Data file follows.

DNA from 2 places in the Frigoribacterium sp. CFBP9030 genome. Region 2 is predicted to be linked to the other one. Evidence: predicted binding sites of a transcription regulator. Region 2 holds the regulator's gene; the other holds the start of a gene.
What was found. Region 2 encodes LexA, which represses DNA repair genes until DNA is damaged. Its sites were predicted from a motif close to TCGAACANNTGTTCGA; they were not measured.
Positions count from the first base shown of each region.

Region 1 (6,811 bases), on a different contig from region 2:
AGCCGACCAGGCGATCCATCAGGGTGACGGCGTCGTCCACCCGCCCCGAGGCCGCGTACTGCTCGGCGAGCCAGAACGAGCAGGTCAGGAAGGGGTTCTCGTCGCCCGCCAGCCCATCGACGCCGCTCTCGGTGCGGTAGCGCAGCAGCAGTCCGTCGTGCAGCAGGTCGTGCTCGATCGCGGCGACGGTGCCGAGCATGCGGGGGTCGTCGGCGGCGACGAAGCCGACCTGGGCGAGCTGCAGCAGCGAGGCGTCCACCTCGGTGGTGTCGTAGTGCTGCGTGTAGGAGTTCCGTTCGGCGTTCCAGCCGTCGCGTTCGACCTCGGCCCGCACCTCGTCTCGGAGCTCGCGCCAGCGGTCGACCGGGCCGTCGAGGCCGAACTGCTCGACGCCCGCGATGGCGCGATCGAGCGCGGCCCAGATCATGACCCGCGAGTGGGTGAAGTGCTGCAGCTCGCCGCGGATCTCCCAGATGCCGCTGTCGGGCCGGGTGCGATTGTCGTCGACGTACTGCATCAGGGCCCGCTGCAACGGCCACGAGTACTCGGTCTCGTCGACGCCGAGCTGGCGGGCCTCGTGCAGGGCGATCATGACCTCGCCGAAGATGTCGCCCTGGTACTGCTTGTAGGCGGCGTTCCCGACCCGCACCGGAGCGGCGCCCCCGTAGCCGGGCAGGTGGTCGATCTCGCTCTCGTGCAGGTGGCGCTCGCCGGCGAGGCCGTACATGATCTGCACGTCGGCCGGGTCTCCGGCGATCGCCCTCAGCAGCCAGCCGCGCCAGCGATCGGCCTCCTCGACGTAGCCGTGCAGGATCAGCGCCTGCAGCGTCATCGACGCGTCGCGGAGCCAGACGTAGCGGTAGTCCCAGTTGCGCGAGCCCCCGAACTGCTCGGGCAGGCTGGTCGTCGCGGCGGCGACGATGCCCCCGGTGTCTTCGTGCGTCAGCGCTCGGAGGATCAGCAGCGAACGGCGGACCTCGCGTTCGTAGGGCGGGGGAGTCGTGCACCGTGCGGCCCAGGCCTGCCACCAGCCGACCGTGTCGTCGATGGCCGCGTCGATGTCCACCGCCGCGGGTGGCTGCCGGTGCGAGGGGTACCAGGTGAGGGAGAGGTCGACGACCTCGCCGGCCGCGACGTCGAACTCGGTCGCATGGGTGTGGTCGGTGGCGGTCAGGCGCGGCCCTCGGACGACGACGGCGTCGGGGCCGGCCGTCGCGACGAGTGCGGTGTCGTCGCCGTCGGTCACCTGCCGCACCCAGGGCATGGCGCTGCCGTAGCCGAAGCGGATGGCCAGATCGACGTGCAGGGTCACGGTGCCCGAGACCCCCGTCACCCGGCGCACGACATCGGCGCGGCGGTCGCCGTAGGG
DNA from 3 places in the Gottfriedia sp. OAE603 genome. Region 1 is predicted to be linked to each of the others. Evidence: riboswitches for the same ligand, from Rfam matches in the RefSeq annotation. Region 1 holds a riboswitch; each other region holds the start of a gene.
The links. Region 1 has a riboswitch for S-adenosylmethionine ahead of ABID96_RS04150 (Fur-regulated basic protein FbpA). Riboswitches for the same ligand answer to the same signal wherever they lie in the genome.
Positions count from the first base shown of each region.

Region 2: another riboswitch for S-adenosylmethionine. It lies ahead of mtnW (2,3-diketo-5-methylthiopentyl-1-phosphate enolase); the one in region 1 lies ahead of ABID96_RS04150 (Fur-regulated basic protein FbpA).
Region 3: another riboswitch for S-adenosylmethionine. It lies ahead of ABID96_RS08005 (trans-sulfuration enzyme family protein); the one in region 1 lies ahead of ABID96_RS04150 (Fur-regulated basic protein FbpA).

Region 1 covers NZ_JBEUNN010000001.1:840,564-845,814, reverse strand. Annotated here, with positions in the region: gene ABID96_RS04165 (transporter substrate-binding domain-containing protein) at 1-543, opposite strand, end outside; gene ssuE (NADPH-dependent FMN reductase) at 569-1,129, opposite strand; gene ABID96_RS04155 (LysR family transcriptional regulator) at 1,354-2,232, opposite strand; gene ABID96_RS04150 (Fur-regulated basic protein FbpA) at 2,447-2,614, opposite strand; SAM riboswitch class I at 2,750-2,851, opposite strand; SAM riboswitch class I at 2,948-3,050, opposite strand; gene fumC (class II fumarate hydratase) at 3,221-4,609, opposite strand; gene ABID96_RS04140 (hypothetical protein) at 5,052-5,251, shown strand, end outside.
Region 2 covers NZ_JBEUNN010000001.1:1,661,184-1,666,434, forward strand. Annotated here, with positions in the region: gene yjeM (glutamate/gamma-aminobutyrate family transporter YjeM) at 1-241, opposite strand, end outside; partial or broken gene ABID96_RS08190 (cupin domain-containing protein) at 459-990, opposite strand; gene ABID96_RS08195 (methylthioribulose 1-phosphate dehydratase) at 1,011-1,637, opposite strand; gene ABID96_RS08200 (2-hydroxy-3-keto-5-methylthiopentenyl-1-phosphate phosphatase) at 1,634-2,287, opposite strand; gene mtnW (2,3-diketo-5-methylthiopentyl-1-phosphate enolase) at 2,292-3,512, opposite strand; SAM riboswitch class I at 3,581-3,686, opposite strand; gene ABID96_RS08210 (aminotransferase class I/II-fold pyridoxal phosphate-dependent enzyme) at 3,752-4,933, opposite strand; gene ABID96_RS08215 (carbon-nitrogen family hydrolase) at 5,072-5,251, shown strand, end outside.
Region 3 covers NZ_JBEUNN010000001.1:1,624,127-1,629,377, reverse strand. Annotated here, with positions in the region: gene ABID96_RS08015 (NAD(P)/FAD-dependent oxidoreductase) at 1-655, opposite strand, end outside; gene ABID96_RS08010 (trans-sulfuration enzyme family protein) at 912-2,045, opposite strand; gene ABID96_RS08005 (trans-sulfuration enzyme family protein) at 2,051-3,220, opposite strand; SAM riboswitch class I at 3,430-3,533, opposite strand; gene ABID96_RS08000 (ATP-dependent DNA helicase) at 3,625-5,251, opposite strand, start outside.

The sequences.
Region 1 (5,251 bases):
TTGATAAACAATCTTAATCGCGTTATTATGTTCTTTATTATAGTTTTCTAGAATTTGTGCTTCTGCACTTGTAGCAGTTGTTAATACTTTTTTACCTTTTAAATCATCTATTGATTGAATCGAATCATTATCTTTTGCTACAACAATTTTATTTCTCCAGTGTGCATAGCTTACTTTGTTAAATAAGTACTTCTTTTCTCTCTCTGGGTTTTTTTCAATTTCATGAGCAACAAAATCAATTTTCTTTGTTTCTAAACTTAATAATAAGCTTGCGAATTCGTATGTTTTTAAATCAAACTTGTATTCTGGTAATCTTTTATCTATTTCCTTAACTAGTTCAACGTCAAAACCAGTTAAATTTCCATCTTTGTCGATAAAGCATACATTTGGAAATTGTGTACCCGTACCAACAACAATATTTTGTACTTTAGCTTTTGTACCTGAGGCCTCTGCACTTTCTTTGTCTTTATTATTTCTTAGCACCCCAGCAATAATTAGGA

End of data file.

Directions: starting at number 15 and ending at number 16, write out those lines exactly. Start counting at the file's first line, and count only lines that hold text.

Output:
Region 1 (5,251 bases):
TTGATAAACAATCTTAATCGCGTTATTATGTTCTTTATTATAGTTTTCTAGAATTTGTGCTTCTGCACTTGTAGCAGTTGTTAATACTTTTTTACCTTTTAAATCATCTATTGATTGAATCGAATCATTATCTTTTGCTACAACAATTTTATTTCTCCAGTGTGCATAGCTTACTTTGTTAAATAAGTACTTCTTTTCTCTCTCTGGGTTTTTTTCAATTTCATGAGCAACAAAATCAATTTTCTTTGTTTCTAAACTTAATAATAAGCTTGCGAATTCGTATGTTTTTAAATCAAACTTGTATTCTGGTAATCTTTTATCTATTTCCTTAACTAGTTCAACGTCAAAACCAGTTAAATTTCCATCTTTGTCGATAAAGCATACATTTGGAAATTGTGTACCCGTACCAACAACAATATTTTGTACTTTAGCTTTTGTACCTGAGGCCTCTGCACTTTCTTTGTCTTTATTATTTCTTAGCACCCCAGCAATAATTAGGA